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‘Rules Don’t Apply’ Review: Warren Beatty’s Secretive Howard Hughes Biopic Defies Expectations

As passion projects go, Beatty's look at classic Hollywood and young lovers drawn to its allure is charming — and slight.

Rules Don't Apply

“Rules Don’t Apply”

20th Century Fox

Remove Warren Beatty from the equation and expectations of “Rules Don’t Apply” — which he wrote, directed and stars in — would fit the outcome. A sweet, old-fashioned Hollywood romance that just so happens to involve Howard Hughes as a supporting character, Beatty’s long-gestating project is a modestly enjoyable, well-acted nostalgia piece with just a touch of edge. As passion projects go, this one’s disarmingly slight in its ambitions, the opposite of Hughes’ legacy in every way.

At the same time, Beatty’s lively screenplay does a fine job of sketching out a distinct moment in Hughes’ legacy while situating more intimate drama within it. “Rules Don’t Apply” opens in 1964, on the brink of Hughes’ famous phone call to reporters on national television after years of avoiding them. From there, it flashes back six years to a very different occasion: Bright-eyed young actress Marla Collins (Lily Collins) heads to Hollywood on the invite of Hughes’ production company to audition for one of his upcoming movies. With a snazzy blend of show tunes and archival footage as mother and daughter head into town, Beatty expertly recreates an absorbing atmosphere filled with idealism; it’s only a matter of time before that halcyon vision falls apart.

Plugged into one of the many homes that Hughes maintains around town, she shows up with her doting mother (Annette Bening) only to discover that Marla’s among a handful of young women summoned for the unspecified role. But Marla finds one silver lining in the companionship of her assigned driver, Frank Forbes (Aldo Ehrenreich), a pious Methodist nearly as excited as her about the possibility of working for Hughes — even though he, like Marla, has never met that man. The good-natured Frank harbors big career ambitions, despite Hughes’ jaded senior driver (Matthew Broderick) continually rolling his eyes; Marla’s similarly ebullient about her prospects despite her mother’s skepticism.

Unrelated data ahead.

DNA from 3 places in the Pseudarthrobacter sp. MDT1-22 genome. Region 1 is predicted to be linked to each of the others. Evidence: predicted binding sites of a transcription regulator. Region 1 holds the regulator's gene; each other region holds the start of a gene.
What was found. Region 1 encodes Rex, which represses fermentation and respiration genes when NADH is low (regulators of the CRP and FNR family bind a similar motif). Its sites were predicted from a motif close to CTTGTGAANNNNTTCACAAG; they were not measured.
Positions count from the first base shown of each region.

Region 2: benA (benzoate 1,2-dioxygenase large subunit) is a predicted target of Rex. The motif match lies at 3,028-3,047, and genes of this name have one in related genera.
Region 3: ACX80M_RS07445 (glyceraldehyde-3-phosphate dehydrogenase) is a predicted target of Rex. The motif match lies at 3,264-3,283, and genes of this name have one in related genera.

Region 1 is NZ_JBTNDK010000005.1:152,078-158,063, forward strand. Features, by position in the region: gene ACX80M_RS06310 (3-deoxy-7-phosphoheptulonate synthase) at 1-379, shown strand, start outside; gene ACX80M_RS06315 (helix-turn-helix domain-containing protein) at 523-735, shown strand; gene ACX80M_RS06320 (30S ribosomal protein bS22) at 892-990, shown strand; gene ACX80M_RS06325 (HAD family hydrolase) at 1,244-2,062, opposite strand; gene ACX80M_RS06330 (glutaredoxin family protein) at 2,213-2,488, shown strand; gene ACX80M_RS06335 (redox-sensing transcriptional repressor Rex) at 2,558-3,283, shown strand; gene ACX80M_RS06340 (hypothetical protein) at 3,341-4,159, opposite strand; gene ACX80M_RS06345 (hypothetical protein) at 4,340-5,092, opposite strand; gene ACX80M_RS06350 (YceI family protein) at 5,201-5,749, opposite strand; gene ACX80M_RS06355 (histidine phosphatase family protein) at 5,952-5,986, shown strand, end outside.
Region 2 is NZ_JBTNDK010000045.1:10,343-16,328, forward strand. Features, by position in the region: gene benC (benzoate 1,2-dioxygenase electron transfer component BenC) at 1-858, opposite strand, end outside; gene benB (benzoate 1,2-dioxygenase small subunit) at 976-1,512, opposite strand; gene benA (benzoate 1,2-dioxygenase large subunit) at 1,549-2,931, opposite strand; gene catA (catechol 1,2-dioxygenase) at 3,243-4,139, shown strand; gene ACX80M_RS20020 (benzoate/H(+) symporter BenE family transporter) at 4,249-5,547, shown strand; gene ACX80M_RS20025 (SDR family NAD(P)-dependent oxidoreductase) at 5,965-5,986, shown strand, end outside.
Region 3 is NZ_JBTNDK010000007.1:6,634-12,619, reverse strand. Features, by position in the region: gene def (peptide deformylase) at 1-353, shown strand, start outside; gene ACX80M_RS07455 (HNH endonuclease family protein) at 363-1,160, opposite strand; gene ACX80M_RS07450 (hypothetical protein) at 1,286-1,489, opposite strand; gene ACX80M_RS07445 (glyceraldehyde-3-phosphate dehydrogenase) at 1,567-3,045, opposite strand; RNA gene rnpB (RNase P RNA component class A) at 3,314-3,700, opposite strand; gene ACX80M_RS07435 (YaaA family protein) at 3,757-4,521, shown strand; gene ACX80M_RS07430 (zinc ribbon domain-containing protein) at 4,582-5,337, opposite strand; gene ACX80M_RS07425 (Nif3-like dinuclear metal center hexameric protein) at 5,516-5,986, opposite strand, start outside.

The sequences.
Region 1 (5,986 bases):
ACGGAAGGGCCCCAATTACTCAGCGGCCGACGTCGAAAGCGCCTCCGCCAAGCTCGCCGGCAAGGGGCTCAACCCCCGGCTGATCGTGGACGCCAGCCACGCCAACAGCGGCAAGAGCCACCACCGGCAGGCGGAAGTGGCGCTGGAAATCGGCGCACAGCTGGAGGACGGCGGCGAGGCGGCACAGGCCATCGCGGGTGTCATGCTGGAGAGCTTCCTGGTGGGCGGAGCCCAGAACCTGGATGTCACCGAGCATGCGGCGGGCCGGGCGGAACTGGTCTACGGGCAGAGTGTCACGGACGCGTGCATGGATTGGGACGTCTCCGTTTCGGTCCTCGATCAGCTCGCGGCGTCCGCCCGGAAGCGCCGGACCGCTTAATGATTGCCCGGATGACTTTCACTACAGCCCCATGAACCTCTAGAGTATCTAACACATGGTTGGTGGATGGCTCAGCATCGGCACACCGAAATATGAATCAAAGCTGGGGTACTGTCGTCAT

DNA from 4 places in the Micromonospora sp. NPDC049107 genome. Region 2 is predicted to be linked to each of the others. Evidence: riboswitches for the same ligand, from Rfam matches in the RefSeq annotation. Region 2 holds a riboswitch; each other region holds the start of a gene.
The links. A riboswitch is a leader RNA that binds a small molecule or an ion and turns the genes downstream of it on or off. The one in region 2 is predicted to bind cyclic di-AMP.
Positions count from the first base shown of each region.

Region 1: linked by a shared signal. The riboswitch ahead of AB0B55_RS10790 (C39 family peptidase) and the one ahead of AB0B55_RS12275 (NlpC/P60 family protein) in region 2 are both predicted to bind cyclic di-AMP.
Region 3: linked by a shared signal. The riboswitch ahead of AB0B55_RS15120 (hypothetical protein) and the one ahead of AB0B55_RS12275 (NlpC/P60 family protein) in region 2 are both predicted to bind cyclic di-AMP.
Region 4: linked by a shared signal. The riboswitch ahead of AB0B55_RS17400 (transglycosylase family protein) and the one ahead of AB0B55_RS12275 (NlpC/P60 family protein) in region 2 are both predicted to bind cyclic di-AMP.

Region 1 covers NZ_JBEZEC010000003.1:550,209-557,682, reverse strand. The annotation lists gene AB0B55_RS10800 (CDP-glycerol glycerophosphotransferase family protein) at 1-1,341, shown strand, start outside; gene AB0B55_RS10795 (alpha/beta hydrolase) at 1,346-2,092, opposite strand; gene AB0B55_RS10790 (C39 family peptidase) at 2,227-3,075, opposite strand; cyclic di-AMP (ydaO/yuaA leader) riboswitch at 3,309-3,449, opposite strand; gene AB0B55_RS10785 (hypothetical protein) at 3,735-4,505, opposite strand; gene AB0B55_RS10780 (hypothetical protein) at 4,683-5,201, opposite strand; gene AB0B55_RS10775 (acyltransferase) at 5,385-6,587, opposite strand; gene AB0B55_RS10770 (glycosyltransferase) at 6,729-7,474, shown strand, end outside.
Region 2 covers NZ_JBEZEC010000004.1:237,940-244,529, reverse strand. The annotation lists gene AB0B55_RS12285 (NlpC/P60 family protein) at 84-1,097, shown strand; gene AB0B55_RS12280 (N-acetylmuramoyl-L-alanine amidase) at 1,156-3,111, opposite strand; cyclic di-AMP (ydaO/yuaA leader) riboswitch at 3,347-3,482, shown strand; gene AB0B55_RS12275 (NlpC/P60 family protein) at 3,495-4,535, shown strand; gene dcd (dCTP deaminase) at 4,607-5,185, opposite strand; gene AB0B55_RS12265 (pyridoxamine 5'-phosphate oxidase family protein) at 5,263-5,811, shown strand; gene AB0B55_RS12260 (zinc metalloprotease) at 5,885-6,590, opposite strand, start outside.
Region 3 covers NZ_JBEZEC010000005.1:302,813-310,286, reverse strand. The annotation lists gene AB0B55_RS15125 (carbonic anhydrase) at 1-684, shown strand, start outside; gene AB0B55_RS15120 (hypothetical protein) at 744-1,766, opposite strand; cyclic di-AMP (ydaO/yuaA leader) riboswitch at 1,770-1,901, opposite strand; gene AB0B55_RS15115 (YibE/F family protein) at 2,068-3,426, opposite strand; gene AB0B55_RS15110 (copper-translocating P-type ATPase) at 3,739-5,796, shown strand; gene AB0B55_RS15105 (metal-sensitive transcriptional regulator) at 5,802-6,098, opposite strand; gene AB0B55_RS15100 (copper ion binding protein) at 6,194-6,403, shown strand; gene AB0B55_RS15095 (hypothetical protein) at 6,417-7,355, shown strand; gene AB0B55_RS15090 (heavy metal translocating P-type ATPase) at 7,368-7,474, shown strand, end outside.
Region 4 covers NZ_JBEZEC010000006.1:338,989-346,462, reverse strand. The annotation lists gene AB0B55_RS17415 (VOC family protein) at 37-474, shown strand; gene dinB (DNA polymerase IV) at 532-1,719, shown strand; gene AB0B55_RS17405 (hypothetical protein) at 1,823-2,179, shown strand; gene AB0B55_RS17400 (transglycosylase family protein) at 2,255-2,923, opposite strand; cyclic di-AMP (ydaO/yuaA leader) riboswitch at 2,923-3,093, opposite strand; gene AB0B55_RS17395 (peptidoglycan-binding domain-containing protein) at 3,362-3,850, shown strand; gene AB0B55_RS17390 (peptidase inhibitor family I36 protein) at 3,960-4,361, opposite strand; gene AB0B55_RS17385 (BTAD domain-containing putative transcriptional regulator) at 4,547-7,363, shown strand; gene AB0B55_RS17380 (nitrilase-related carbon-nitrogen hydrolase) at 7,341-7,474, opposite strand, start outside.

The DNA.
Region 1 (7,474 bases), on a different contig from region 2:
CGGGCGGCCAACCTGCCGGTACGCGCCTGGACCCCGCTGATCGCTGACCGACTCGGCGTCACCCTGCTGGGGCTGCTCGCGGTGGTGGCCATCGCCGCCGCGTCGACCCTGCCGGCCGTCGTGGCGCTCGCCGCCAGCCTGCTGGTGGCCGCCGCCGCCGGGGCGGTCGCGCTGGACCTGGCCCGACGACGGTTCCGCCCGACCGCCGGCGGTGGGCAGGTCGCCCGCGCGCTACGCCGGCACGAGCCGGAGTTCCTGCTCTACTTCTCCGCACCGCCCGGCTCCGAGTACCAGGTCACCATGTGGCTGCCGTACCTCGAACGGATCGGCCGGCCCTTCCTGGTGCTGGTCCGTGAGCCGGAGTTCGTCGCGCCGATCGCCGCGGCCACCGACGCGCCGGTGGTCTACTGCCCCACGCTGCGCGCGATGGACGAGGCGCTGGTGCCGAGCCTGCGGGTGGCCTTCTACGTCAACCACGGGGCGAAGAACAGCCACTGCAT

Their blind optimism provides a sharp conduit for evaluating Hughes’ ability to generate a grandiose brand while remaining out of the public eye. Rising star Ehrenreich — seen earlier this year in another dose of Hollywood nostalgia, “Hail, Caesar!” —excels at conveying the era with an ultra-slick, wholesome look. But the movie really belongs to Collins, a bubbly presence looking to get ahead who winds up fighting for that goal more than she expected.

Their chemistry is so strong that Beatty, who enters into the picture as Hughes near the end of the first act, threatens to topple it. Despite his usual charisma, Beatty plays the wealthy multi-tasker with broad comedic strokes despite the dark overtones of the plot — as an obsessive-compulsive lunatic who hides in the shadows, barks inane orders into various speaker phones and rambles about the minutiae of aviation at every chance, he borders on parody. A far cry from the brooding dramatic territory of “The Aviator,” Beatty’s Hughes is a bumbling nutcase out of sync with the movie’s more elegant core.